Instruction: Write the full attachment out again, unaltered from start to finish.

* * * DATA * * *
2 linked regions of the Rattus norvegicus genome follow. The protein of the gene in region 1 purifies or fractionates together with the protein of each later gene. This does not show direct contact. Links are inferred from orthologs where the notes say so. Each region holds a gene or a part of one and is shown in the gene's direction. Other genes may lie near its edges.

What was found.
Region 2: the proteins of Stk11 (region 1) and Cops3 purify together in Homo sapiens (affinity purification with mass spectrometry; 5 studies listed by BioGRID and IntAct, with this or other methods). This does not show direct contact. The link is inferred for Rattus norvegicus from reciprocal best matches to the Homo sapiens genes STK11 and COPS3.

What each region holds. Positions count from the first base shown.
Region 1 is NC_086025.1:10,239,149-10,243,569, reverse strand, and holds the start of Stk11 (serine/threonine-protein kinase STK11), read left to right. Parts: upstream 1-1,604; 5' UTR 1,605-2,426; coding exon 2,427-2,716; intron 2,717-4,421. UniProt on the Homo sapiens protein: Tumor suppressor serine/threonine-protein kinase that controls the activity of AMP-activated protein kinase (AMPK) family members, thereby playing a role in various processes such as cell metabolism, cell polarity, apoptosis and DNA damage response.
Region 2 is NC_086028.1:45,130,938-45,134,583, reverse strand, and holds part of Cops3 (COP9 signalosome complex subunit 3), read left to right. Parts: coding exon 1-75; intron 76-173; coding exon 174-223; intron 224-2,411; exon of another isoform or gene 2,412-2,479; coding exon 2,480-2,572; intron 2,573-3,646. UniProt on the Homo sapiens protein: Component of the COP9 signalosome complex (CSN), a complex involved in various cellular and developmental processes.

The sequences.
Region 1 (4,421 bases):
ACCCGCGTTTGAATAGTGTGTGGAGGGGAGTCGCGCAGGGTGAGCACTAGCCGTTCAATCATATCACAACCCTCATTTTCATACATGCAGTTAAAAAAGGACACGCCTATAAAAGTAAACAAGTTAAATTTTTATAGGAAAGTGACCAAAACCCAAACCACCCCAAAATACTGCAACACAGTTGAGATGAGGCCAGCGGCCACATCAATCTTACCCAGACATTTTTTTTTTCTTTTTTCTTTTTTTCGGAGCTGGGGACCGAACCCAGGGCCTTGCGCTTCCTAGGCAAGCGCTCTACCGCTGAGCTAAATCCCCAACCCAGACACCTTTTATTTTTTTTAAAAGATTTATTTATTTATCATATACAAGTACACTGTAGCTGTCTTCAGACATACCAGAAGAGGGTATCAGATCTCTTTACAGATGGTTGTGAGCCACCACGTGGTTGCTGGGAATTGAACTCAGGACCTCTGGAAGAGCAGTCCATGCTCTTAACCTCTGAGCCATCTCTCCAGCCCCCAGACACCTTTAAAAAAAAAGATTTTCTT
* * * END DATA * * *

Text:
2 linked regions of the Rattus norvegicus genome follow. The protein of the gene in region 1 purifies or fractionates together with the protein of each later gene. This does not show direct contact. Links are inferred from orthologs where the notes say so. Each region holds a gene or a part of one and is shown in the gene's direction. Other genes may lie near its edges.

What was found.
Region 2: the proteins of Stk11 (region 1) and Cops3 purify together in Homo sapiens (affinity purification with mass spectrometry; 5 studies listed by BioGRID and IntAct, with this or other methods). This does not show direct contact. The link is inferred for Rattus norvegicus from reciprocal best matches to the Homo sapiens genes STK11 and COPS3.

What each region holds. Positions count from the first base shown.
Region 1 is NC_086025.1:10,239,149-10,243,569, reverse strand, and holds the start of Stk11 (serine/threonine-protein kinase STK11), read left to right. Parts: upstream 1-1,604; 5' UTR 1,605-2,426; coding exon 2,427-2,716; intron 2,717-4,421. UniProt on the Homo sapiens protein: Tumor suppressor serine/threonine-protein kinase that controls the activity of AMP-activated protein kinase (AMPK) family members, thereby playing a role in various processes such as cell metabolism, cell polarity, apoptosis and DNA damage response.
Region 2 is NC_086028.1:45,130,938-45,134,583, reverse strand, and holds part of Cops3 (COP9 signalosome complex subunit 3), read left to right. Parts: coding exon 1-75; intron 76-173; coding exon 174-223; intron 224-2,411; exon of another isoform or gene 2,412-2,479; coding exon 2,480-2,572; intron 2,573-3,646. UniProt on the Homo sapiens protein: Component of the COP9 signalosome complex (CSN), a complex involved in various cellular and developmental processes.

The sequences.
Region 1 (4,421 bases):
ACCCGCGTTTGAATAGTGTGTGGAGGGGAGTCGCGCAGGGTGAGCACTAGCCGTTCAATCATATCACAACCCTCATTTTCATACATGCAGTTAAAAAAGGACACGCCTATAAAAGTAAACAAGTTAAATTTTTATAGGAAAGTGACCAAAACCCAAACCACCCCAAAATACTGCAACACAGTTGAGATGAGGCCAGCGGCCACATCAATCTTACCCAGACATTTTTTTTTTCTTTTTTCTTTTTTTCGGAGCTGGGGACCGAACCCAGGGCCTTGCGCTTCCTAGGCAAGCGCTCTACCGCTGAGCTAAATCCCCAACCCAGACACCTTTTATTTTTTTTAAAAGATTTATTTATTTATCATATACAAGTACACTGTAGCTGTCTTCAGACATACCAGAAGAGGGTATCAGATCTCTTTACAGATGGTTGTGAGCCACCACGTGGTTGCTGGGAATTGAACTCAGGACCTCTGGAAGAGCAGTCCATGCTCTTAACCTCTGAGCCATCTCTCCAGCCCCCAGACACCTTTAAAAAAAAAGATTTTCTT